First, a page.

One Headlamp to Rule Them All?

We received a Headspin convertible lighting system test unit the day I left for the Altar Desert in Mexico, so what better place to beat up a new product and evaluate its performance than in the largest sandbox in North America?

Pros
Fully comprehensive kit
Easy charging via USB or wall outlet
Quick change between uses, including easy magnet mount to any ferrous surface
IP66 water resistance and 2M drop tested

Cons
Connection on the back of the light should be more robust (or even metal)
Flashlight handle should include additional battery reserve

(Editor’s Note: Headspin advised us on 10/9 that the 2020 version will have a battery-equipped flashlight handle.)

The first thing I noticed about the kit was the case, a padded and well-organized stowage container that includes precise foam cutouts for each of the accessories. I also appreciated that the case was bright orange, which made it easy to spot in the back floorboard of the Chevrolet Bison.

We had already spent a day in Mexico, completing a combination of crossing the border (and a prolonged inspection of the water and fuel in the tray bed by the Mexican border officials), driving MEX 2, and exploring the northern reaches of the Sierra Pinacate. The plan was to make camp each night, which made for the perfect excuse to use the Headspin. The lamp keys into each accessory and spins with a satisfying “shwoop,” rotating by magnet into the locked position.

We mostly used the light in headlamp mode, which allowed for the hands-free pitching of my tent, preparing food for a meal, or doing general service and inspection of the vehicle. Personally, I found the mag-mount feature surprisingly useful and would click it to the side of a vehicle for additional camp light in flood mode.

I did also use the flashlight mount, which makes the unit the size of a typical home flashlight. While it works exactly as advertised, it sure seems like a lot of additional weight and volume in the kit without adding more functionality. It would be nice to see the handle have a battery in it, or a provision to install a few AAs should the in-light rechargeable battery go flat.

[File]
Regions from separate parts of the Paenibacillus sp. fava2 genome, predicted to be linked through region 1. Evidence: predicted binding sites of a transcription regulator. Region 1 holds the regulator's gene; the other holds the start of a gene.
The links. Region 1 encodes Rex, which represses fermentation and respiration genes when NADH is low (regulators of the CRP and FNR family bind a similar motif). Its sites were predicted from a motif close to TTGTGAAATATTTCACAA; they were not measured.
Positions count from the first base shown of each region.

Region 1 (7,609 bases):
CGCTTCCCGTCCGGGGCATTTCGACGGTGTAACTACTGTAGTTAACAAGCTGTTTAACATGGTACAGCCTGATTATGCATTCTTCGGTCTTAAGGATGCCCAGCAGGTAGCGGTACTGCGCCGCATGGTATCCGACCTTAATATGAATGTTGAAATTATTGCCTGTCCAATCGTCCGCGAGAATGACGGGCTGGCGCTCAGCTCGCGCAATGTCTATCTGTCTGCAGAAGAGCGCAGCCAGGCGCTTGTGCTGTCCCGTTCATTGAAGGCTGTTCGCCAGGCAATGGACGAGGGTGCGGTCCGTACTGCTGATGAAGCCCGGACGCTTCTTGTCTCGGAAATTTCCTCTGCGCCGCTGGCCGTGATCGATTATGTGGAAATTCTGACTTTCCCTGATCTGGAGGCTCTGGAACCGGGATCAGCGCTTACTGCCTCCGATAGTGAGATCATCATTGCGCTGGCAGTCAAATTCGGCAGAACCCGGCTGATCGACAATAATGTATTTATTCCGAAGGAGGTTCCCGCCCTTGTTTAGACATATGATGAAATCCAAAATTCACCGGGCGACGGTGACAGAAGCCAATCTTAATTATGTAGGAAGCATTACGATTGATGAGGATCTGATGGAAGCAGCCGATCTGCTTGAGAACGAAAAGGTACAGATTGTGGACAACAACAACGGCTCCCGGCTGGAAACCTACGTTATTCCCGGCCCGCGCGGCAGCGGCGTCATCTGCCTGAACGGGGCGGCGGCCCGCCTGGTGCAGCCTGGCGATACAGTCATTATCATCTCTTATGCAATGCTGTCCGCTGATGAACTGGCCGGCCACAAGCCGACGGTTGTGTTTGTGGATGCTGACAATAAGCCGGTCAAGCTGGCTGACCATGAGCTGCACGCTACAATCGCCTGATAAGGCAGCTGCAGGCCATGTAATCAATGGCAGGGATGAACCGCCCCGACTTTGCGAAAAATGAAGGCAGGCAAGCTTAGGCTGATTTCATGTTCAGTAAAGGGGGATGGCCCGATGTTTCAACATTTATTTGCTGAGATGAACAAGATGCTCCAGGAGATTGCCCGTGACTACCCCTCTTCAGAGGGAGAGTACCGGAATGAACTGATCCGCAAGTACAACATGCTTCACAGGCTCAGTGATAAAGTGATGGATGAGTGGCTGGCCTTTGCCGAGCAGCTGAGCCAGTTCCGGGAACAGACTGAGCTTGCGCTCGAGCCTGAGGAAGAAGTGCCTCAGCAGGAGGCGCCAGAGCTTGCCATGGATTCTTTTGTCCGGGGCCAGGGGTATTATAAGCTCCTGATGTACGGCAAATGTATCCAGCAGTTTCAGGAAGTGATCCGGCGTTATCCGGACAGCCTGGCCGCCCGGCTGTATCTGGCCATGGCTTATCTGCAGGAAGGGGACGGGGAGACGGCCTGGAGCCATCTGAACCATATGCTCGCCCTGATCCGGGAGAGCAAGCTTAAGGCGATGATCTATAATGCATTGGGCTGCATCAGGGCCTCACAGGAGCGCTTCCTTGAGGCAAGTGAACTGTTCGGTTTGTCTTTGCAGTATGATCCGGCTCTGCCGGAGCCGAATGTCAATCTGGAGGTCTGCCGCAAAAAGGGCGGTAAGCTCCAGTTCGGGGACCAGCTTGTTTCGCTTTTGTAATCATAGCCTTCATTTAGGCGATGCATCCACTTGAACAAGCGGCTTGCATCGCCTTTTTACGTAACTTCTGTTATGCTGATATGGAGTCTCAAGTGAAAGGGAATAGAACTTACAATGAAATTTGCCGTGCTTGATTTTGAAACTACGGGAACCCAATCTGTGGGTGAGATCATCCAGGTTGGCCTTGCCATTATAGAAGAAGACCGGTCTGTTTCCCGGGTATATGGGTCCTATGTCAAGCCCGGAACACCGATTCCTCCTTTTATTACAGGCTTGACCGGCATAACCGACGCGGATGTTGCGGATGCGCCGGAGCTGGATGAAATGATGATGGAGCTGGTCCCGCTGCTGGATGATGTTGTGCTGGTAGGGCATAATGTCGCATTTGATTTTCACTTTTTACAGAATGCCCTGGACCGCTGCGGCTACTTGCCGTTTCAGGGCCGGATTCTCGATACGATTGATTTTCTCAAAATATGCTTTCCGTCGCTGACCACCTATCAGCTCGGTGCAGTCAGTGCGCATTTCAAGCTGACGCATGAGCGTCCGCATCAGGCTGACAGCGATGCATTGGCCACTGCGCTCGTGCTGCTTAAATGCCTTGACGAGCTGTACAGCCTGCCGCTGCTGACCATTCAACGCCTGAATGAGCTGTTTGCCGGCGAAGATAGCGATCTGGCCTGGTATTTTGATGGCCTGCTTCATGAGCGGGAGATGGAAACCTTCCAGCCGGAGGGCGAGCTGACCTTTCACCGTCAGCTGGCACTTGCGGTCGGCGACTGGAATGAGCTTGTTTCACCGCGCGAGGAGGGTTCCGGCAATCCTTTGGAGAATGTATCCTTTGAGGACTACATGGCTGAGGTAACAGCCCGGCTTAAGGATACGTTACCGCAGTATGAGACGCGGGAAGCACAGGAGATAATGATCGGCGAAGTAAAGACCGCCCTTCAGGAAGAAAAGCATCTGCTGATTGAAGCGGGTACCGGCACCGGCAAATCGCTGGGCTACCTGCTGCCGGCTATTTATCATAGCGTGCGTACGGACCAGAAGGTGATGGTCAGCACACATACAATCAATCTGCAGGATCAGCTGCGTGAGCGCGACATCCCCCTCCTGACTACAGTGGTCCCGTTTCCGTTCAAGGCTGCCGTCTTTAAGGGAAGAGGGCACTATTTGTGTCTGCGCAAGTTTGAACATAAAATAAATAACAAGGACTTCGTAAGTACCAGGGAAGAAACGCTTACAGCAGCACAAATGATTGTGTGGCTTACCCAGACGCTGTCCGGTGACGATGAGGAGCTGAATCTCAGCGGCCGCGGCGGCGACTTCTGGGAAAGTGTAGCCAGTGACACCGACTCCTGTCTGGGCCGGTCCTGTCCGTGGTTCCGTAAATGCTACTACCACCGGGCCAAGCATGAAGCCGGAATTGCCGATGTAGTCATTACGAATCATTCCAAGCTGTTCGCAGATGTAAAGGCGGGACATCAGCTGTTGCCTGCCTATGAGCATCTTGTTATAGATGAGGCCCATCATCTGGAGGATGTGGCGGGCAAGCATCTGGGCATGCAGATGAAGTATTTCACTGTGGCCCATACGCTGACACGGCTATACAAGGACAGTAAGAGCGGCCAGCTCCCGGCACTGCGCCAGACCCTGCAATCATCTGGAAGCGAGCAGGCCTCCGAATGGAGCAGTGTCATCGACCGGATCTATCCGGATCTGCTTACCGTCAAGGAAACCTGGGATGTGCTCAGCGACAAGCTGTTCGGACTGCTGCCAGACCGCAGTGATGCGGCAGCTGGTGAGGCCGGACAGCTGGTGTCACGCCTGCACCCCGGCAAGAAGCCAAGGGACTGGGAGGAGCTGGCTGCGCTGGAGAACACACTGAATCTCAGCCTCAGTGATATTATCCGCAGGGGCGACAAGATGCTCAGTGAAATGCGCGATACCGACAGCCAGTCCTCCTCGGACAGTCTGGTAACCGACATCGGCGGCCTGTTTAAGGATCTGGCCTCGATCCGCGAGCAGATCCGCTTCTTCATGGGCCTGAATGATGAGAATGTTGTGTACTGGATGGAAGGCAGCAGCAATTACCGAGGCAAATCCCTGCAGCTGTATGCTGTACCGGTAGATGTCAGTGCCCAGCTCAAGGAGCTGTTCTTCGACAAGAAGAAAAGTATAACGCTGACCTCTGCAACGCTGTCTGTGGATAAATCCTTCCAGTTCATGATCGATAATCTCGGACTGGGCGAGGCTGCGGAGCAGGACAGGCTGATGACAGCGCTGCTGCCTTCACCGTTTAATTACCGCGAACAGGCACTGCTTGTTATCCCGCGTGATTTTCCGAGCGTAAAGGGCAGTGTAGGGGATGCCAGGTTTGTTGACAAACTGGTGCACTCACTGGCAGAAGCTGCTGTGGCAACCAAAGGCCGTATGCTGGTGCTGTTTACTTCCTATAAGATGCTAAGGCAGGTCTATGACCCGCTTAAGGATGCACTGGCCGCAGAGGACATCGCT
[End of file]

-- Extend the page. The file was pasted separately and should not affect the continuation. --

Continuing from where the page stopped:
The performance of the light is notable, with a max lumens of 400, but additional lumens settings of 10, 100, and 200 using the dimmer button. In flood mode on 100 lumens, it will run for six hours. I typically used that brightness for most activities, including reading.

During the last few nights of the trip, we were pushing the schedule and seemed to arrive right as the sun was setting. This meant that vehicle inspections, servicing, and camp setup was occurring in the dark. We even needed to top up the fuel tanks by headlamp, all making for a good excuse to use the Headspin.

Conclusions

Overall, the Headspin convertible lighting system is durable and useful. I would even describe it as innovative, particularly due to the ability to magnet the light as a camp flood, and then quickly convert it to a headlamp. While I did not test it with the rail mount, it should work as advertised for a mountain bike light or strapped to a pole or roof rack. I also appreciated the universal USB charging port, which takes a standard micro USB cable. At the house, I have started leaving it plugged into the 120 outlet, so that it is always charged and ready—a useful product indeed. headspinoutdoors.com | $199

       
Note: Manufacturer’s promotional video which shows how the light connects to the accessories.


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Scott is the publisher and co-founder of Expedition Portal and Overland Journal. His travels by 4WD and adventure motorcycle span all seven continents and include three circumnavigations of the globe. His polar travels include two vehicle crossings of Antarctica and the first long-axis crossing of Greenland. He lives in Prescott, Arizona